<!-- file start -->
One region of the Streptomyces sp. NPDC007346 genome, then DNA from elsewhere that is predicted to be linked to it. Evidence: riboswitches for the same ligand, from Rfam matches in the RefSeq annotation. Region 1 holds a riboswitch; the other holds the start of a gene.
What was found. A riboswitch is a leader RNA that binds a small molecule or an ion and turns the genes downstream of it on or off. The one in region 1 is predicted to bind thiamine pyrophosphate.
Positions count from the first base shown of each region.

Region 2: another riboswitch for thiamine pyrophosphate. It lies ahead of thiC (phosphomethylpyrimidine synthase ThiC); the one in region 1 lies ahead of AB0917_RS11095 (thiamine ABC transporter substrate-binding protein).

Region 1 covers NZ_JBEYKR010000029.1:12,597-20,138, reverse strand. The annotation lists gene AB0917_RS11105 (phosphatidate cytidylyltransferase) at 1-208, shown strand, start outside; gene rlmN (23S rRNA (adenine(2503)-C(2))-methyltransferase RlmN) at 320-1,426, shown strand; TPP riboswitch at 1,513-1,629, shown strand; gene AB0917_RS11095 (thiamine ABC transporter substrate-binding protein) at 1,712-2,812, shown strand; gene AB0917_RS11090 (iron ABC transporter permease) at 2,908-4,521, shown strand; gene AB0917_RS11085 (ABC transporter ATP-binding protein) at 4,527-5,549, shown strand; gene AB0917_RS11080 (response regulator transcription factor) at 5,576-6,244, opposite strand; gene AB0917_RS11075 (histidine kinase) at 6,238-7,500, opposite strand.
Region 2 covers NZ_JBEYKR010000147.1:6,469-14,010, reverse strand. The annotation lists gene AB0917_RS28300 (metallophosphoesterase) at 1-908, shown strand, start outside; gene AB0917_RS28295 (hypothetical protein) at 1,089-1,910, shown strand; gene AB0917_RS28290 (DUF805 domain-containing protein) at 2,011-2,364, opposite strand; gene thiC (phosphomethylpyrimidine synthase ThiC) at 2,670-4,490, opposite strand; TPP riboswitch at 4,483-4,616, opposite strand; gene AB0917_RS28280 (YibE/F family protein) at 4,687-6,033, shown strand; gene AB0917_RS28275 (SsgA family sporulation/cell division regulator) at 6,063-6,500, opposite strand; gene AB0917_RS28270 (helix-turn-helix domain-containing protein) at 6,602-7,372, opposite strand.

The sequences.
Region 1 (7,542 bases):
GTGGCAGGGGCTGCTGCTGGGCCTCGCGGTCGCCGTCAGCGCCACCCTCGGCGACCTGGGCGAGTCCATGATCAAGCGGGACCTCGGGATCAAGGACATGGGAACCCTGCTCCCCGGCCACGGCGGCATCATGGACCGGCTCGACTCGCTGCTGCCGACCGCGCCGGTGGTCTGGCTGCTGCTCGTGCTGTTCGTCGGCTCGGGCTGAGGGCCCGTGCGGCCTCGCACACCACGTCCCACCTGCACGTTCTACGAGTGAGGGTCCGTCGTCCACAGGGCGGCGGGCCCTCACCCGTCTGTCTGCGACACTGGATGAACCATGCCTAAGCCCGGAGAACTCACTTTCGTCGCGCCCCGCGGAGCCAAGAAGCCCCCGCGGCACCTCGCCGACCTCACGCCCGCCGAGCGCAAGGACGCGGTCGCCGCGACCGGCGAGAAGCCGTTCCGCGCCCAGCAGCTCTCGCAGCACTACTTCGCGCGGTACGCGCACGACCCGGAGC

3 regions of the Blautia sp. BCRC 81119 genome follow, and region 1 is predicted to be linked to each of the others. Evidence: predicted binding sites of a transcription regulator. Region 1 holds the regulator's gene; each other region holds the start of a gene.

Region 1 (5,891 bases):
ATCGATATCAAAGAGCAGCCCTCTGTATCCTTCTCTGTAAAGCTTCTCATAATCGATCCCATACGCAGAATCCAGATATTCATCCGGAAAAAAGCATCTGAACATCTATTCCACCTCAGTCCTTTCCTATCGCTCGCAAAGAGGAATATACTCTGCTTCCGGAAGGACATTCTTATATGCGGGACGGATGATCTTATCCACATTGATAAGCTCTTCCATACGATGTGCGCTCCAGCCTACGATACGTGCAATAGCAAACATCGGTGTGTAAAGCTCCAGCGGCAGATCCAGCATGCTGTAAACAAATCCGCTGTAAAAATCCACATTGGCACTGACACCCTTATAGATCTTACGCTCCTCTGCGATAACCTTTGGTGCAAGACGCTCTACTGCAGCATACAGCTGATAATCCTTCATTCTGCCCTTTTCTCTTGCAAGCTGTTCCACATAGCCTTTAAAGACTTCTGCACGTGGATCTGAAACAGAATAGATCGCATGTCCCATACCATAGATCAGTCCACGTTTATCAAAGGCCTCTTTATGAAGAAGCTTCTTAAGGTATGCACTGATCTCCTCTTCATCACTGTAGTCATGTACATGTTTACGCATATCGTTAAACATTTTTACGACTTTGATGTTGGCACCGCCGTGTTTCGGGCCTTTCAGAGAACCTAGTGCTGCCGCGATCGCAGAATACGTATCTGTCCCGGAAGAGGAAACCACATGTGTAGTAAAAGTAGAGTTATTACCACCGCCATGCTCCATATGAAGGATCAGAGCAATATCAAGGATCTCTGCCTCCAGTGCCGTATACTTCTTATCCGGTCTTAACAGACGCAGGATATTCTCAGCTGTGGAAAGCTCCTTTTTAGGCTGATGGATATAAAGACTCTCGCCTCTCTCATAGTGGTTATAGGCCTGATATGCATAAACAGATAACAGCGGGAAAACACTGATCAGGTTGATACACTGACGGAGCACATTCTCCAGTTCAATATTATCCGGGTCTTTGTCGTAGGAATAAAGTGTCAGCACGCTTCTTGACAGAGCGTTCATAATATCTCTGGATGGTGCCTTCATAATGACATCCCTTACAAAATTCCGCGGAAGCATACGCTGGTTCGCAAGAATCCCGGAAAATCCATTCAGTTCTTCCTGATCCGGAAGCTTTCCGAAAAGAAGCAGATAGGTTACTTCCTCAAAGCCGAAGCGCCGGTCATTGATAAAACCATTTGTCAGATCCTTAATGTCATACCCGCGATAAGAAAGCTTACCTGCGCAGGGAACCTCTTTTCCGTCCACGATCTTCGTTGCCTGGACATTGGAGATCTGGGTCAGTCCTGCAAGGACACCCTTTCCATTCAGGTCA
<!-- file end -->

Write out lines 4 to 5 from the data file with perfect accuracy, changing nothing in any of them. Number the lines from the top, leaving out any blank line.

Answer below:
Region 2: another riboswitch for thiamine pyrophosphate. It lies ahead of thiC (phosphomethylpyrimidine synthase ThiC); the one in region 1 lies ahead of AB0917_RS11095 (thiamine ABC transporter substrate-binding protein).

Region 1 covers NZ_JBEYKR010000029.1:12,597-20,138, reverse strand. The annotation lists gene AB0917_RS11105 (phosphatidate cytidylyltransferase) at 1-208, shown strand, start outside; gene rlmN (23S rRNA (adenine(2503)-C(2))-methyltransferase RlmN) at 320-1,426, shown strand; TPP riboswitch at 1,513-1,629, shown strand; gene AB0917_RS11095 (thiamine ABC transporter substrate-binding protein) at 1,712-2,812, shown strand; gene AB0917_RS11090 (iron ABC transporter permease) at 2,908-4,521, shown strand; gene AB0917_RS11085 (ABC transporter ATP-binding protein) at 4,527-5,549, shown strand; gene AB0917_RS11080 (response regulator transcription factor) at 5,576-6,244, opposite strand; gene AB0917_RS11075 (histidine kinase) at 6,238-7,500, opposite strand.